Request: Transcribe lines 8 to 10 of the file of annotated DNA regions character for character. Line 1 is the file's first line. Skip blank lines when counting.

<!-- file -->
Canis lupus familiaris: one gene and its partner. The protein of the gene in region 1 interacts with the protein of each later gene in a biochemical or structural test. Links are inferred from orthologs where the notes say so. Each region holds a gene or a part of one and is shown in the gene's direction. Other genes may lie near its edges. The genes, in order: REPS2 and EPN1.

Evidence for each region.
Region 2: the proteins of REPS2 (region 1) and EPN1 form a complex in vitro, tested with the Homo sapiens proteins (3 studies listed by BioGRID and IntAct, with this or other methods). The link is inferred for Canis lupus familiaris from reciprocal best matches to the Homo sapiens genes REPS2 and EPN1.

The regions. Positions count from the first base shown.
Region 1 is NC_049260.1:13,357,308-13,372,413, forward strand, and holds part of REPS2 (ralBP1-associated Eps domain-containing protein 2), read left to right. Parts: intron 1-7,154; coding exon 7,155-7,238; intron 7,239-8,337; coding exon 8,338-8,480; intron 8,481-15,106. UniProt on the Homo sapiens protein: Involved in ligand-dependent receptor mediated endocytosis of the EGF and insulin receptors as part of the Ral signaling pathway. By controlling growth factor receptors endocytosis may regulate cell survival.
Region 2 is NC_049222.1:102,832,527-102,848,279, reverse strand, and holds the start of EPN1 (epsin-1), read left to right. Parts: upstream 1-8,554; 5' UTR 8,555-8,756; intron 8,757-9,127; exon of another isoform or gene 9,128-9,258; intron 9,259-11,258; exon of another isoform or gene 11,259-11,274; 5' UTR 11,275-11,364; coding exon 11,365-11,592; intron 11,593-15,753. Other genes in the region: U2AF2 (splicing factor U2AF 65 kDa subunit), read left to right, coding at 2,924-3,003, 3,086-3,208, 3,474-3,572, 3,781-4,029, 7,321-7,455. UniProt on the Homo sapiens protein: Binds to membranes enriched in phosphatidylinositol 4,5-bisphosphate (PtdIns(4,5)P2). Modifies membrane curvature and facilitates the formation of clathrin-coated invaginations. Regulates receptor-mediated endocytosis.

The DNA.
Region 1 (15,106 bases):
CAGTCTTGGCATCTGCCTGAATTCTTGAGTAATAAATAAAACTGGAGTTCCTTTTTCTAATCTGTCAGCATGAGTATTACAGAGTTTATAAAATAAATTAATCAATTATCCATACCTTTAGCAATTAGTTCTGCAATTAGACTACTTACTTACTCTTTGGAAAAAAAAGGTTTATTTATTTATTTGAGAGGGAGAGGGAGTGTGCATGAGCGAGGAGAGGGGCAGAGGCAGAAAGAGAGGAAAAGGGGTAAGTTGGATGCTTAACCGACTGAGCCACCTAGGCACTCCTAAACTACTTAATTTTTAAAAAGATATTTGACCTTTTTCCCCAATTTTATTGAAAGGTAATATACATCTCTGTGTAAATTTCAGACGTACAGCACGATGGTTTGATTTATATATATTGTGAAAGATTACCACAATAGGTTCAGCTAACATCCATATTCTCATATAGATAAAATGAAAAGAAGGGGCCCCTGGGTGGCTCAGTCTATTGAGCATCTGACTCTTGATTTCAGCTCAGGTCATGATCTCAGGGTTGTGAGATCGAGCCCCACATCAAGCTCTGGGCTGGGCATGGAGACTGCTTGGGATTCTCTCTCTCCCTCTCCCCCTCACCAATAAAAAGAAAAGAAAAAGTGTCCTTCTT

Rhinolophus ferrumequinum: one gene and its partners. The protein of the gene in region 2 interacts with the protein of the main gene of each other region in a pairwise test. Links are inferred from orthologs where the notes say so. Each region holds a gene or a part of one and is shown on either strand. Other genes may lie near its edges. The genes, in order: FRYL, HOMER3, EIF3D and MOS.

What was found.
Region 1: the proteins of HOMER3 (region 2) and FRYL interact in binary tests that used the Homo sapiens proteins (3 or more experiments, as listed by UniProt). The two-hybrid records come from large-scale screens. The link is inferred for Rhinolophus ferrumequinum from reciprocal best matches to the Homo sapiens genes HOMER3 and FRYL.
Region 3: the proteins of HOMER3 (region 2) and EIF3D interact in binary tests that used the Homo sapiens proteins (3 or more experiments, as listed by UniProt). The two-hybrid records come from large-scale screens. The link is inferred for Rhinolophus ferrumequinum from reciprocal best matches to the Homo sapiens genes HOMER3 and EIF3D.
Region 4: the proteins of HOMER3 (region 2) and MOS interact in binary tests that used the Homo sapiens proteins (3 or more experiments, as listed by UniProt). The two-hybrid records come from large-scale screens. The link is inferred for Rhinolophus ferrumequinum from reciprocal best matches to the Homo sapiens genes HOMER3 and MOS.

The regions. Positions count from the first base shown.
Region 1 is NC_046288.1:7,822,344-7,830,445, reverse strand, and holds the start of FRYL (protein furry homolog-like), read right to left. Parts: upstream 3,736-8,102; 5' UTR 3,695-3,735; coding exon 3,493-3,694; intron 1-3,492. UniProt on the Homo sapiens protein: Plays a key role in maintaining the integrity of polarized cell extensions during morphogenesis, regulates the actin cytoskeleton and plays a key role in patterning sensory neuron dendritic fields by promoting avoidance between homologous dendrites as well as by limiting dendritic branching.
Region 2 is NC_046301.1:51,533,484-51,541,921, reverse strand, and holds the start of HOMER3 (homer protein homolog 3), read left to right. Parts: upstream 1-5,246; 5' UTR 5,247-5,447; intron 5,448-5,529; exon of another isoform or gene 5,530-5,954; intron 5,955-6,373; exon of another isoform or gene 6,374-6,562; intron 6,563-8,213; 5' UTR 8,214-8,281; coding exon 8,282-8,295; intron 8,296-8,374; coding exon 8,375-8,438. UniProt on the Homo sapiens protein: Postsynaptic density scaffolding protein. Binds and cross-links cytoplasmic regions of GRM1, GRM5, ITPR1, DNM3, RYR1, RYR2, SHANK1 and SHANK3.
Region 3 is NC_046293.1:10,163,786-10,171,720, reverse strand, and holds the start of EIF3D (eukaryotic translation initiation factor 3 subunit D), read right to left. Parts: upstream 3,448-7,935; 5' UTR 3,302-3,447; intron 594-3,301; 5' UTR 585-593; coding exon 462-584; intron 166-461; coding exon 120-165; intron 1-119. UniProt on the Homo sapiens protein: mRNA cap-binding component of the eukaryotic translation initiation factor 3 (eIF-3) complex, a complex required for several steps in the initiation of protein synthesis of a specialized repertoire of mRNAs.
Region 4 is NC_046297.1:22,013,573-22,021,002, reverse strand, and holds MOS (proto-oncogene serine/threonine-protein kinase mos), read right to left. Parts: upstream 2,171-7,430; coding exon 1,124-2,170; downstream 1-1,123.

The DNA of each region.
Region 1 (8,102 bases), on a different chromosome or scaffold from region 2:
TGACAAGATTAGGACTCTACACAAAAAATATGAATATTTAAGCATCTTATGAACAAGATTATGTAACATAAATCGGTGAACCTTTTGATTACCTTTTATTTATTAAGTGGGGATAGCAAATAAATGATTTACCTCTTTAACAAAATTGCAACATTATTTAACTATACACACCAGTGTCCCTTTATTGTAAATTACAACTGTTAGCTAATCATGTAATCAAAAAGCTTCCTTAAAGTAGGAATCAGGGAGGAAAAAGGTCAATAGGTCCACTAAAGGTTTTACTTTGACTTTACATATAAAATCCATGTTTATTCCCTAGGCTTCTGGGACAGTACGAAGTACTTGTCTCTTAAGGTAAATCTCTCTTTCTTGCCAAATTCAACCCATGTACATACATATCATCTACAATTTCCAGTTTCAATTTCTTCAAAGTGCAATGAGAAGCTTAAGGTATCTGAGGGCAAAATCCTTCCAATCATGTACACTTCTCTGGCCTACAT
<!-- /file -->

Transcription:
Region 1 (15,106 bases):
CAGTCTTGGCATCTGCCTGAATTCTTGAGTAATAAATAAAACTGGAGTTCCTTTTTCTAATCTGTCAGCATGAGTATTACAGAGTTTATAAAATAAATTAATCAATTATCCATACCTTTAGCAATTAGTTCTGCAATTAGACTACTTACTTACTCTTTGGAAAAAAAAGGTTTATTTATTTATTTGAGAGGGAGAGGGAGTGTGCATGAGCGAGGAGAGGGGCAGAGGCAGAAAGAGAGGAAAAGGGGTAAGTTGGATGCTTAACCGACTGAGCCACCTAGGCACTCCTAAACTACTTAATTTTTAAAAAGATATTTGACCTTTTTCCCCAATTTTATTGAAAGGTAATATACATCTCTGTGTAAATTTCAGACGTACAGCACGATGGTTTGATTTATATATATTGTGAAAGATTACCACAATAGGTTCAGCTAACATCCATATTCTCATATAGATAAAATGAAAAGAAGGGGCCCCTGGGTGGCTCAGTCTATTGAGCATCTGACTCTTGATTTCAGCTCAGGTCATGATCTCAGGGTTGTGAGATCGAGCCCCACATCAAGCTCTGGGCTGGGCATGGAGACTGCTTGGGATTCTCTCTCTCCCTCTCCCCCTCACCAATAAAAAGAAAAGAAAAAGTGTCCTTCTT

Rhinolophus ferrumequinum: one gene and its partners. The protein of the gene in region 2 interacts with the protein of the main gene of each other region in a pairwise test. Links are inferred from orthologs where the notes say so. Each region holds a gene or a part of one and is shown on either strand. Other genes may lie near its edges. The genes, in order: FRYL, HOMER3, EIF3D and MOS.